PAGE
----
No, that's a good question, and I'd never thought of it. I just wax just the exterior. I use Brownells #2 rust preventative on the internals (nothing fancy) but there is absolutely no reason you couldn't coat every part with Ren Wax. It's just like a paste wax, with the exception that it contains zero reactive components and is crystalline based. Apply, let dry, and buff off.

    I generally don't use it on firearms I shoot and clean all the time. Those have almost all been transitioned to froglube or seal lube, which I have turned from committed skeptic to believer, and it's cut my cleaning time in more than half, because once you apply it correctly on a completely clean gun carbon fouling literally just wipes off...honestly.

    I still use Eds Red to clean bores, because it works and old habits die hard.
    I only own about six handguns.
    But some members have some serious collections. Quality and quantity.
    Instead of doing a full strip down for 30-40 handguns I would do a lazy mans cleaning and oil submersion.
    Doing an outside inspection is not to bad, but to check all the internals could be time consuming. But some will enjoy that.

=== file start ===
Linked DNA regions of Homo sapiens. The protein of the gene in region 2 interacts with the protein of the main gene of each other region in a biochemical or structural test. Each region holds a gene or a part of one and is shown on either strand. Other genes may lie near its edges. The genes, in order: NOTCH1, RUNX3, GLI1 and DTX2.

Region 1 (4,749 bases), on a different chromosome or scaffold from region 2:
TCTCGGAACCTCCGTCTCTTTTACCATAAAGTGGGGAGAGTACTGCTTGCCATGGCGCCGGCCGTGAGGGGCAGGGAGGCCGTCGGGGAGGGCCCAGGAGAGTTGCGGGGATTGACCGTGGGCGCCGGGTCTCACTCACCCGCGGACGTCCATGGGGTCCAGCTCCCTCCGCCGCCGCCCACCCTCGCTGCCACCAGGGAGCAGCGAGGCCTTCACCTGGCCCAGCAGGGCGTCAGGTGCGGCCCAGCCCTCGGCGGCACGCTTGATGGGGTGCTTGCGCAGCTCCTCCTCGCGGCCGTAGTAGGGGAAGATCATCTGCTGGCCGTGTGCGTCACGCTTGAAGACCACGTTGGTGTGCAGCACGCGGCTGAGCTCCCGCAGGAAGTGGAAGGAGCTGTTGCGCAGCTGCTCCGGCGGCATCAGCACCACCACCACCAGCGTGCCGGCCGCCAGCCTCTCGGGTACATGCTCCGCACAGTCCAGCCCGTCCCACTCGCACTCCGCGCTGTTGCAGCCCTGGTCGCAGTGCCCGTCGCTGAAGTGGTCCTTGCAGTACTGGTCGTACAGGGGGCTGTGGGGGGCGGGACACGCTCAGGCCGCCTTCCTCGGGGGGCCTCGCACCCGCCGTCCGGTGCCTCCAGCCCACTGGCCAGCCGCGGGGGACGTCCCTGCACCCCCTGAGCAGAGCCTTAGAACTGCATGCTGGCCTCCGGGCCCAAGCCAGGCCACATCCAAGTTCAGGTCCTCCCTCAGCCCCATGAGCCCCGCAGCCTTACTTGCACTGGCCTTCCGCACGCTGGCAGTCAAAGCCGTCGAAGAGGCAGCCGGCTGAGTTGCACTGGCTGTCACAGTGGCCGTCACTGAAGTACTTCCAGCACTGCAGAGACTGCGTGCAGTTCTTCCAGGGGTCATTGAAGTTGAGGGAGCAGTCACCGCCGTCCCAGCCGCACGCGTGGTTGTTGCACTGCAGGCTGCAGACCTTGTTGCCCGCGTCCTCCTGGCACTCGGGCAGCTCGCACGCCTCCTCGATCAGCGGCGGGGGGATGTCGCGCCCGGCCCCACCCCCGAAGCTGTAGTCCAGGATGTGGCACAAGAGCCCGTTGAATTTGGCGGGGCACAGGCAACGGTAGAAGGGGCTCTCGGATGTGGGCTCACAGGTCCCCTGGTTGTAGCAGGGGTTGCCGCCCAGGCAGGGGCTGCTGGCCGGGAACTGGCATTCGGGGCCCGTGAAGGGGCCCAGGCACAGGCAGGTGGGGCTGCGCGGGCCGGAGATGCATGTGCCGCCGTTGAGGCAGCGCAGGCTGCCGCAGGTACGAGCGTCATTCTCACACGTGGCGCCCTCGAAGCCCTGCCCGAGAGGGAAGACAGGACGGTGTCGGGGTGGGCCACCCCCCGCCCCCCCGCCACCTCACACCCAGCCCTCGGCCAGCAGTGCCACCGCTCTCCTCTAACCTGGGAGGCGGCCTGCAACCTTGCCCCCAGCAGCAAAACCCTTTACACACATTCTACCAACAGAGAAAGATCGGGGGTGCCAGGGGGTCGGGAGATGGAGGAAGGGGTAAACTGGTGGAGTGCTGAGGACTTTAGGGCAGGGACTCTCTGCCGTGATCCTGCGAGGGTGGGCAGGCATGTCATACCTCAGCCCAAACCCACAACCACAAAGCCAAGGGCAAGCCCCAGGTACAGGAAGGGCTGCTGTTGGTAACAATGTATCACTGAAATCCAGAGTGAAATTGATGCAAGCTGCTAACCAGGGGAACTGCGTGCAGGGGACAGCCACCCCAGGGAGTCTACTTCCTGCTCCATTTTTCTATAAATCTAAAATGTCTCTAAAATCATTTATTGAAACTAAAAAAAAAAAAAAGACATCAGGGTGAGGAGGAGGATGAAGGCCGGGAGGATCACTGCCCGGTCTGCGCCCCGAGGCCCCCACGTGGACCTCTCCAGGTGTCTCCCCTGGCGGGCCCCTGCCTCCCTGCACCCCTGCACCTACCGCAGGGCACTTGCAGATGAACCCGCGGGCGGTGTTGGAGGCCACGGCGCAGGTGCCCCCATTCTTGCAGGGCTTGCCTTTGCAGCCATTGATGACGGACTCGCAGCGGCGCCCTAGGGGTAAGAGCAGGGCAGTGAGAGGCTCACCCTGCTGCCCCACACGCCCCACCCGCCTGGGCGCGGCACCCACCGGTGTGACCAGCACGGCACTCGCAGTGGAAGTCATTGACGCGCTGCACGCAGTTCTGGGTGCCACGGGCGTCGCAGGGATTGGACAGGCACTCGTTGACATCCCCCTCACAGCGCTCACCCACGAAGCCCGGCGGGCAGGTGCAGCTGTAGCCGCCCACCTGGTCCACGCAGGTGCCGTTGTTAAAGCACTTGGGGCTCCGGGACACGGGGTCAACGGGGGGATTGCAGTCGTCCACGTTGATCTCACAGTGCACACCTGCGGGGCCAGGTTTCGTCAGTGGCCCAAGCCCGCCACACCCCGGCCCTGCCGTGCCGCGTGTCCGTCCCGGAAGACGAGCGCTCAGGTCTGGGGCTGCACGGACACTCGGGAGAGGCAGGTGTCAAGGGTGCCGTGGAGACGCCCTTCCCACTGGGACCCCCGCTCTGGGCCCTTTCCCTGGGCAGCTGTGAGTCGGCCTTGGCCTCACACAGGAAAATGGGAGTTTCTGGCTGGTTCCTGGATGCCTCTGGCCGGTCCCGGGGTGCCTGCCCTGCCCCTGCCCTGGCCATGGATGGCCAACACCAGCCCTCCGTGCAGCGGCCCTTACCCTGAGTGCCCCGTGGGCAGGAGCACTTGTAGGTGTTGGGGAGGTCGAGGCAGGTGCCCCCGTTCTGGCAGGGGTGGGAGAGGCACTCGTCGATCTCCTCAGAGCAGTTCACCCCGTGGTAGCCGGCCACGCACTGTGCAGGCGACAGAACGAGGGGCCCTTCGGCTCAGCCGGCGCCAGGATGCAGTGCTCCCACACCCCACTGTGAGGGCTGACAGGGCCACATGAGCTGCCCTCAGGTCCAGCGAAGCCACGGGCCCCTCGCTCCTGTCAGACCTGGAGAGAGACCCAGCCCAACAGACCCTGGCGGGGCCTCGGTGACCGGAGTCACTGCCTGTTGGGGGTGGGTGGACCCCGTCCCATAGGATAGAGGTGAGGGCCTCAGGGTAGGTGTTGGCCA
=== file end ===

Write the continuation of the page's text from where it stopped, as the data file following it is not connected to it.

Just an option, I have never done it that way
    Here's a link to a cleaning/ oiling system ,, might be something to make on our own
    Click here Gun Cleaning Clinic: Ultrasonics - The King Of Cleaning | World's Largest Supplier of Firearm Accessories, Gun Parts and Gunsmithing Tools - BROWNELLS

  17. #17
    AdamSmith is offline Banned
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    Best storage, in this order:

    1 - under your pillow, whenever you sleep;

    2 - into your holster onto your hip, when you're up and about (I like leather);

    3 - into your safe whenever not on your hip or under your pillow.

  18. #18
    pic
    pic is offline Senior Member HGF Gold Member
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    Quote Originally Posted by AdamSmith View Post
    Best storage, in this order:

    1 - under your pillow, whenever you sleep;

    2 - into your holster onto your hip, when you're up and about (I like leather);

    3 - into your safe whenever not on your hip or under your pillow.
    You don't mean literally under the pillow?

    Unless there was a way to secure the firearm under the pillow.

    Handgun could end up anywhere but under the pillow

  19. #19
    rex
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    Yeah, my arm goes under the pillow at times, no sense in knocking it on the floor to wake me up.

  20. #20
    desertman is online now Member
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    I would definitely not keep a loaded gun under my pillow, for obvious reasons.